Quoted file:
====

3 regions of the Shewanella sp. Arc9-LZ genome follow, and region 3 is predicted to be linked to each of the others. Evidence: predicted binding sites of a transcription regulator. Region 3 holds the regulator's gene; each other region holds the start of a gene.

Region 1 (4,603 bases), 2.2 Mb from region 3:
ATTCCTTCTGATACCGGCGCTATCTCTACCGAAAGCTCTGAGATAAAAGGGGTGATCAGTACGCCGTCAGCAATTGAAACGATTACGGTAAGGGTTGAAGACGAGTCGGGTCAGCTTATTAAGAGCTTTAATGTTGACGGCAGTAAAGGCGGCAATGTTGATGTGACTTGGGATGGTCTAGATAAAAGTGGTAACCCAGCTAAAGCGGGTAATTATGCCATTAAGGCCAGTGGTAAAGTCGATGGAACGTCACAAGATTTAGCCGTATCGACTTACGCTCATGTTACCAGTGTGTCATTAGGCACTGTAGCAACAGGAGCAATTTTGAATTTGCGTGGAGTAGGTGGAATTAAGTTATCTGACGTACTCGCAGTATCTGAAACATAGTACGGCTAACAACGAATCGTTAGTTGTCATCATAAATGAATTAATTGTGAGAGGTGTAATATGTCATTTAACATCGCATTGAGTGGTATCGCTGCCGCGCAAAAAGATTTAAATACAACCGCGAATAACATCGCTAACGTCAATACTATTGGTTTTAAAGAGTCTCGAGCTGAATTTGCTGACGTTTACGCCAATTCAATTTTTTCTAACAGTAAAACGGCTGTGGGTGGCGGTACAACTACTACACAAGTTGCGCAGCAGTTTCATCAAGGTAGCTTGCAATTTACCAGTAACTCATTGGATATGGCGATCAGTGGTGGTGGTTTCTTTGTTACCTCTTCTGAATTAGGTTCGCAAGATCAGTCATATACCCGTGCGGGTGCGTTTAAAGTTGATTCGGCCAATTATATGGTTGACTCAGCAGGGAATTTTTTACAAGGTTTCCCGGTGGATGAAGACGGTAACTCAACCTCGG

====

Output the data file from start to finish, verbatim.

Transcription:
3 regions of the Shewanella sp. Arc9-LZ genome follow, and region 3 is predicted to be linked to each of the others. Evidence: predicted binding sites of a transcription regulator. Region 3 holds the regulator's gene; each other region holds the start of a gene.

Region 1 (4,603 bases), 2.2 Mb from region 3:
ATTCCTTCTGATACCGGCGCTATCTCTACCGAAAGCTCTGAGATAAAAGGGGTGATCAGTACGCCGTCAGCAATTGAAACGATTACGGTAAGGGTTGAAGACGAGTCGGGTCAGCTTATTAAGAGCTTTAATGTTGACGGCAGTAAAGGCGGCAATGTTGATGTGACTTGGGATGGTCTAGATAAAAGTGGTAACCCAGCTAAAGCGGGTAATTATGCCATTAAGGCCAGTGGTAAAGTCGATGGAACGTCACAAGATTTAGCCGTATCGACTTACGCTCATGTTACCAGTGTGTCATTAGGCACTGTAGCAACAGGAGCAATTTTGAATTTGCGTGGAGTAGGTGGAATTAAGTTATCTGACGTACTCGCAGTATCTGAAACATAGTACGGCTAACAACGAATCGTTAGTTGTCATCATAAATGAATTAATTGTGAGAGGTGTAATATGTCATTTAACATCGCATTGAGTGGTATCGCTGCCGCGCAAAAAGATTTAAATACAACCGCGAATAACATCGCTAACGTCAATACTATTGGTTTTAAAGAGTCTCGAGCTGAATTTGCTGACGTTTACGCCAATTCAATTTTTTCTAACAGTAAAACGGCTGTGGGTGGCGGTACAACTACTACACAAGTTGCGCAGCAGTTTCATCAAGGTAGCTTGCAATTTACCAGTAACTCATTGGATATGGCGATCAGTGGTGGTGGTTTCTTTGTTACCTCTTCTGAATTAGGTTCGCAAGATCAGTCATATACCCGTGCGGGTGCGTTTAAAGTTGATTCGGCCAATTATATGGTTGACTCAGCAGGGAATTTTTTACAAGGTTTCCCGGTGGATGAAGACGGTAACTCAACCTCGG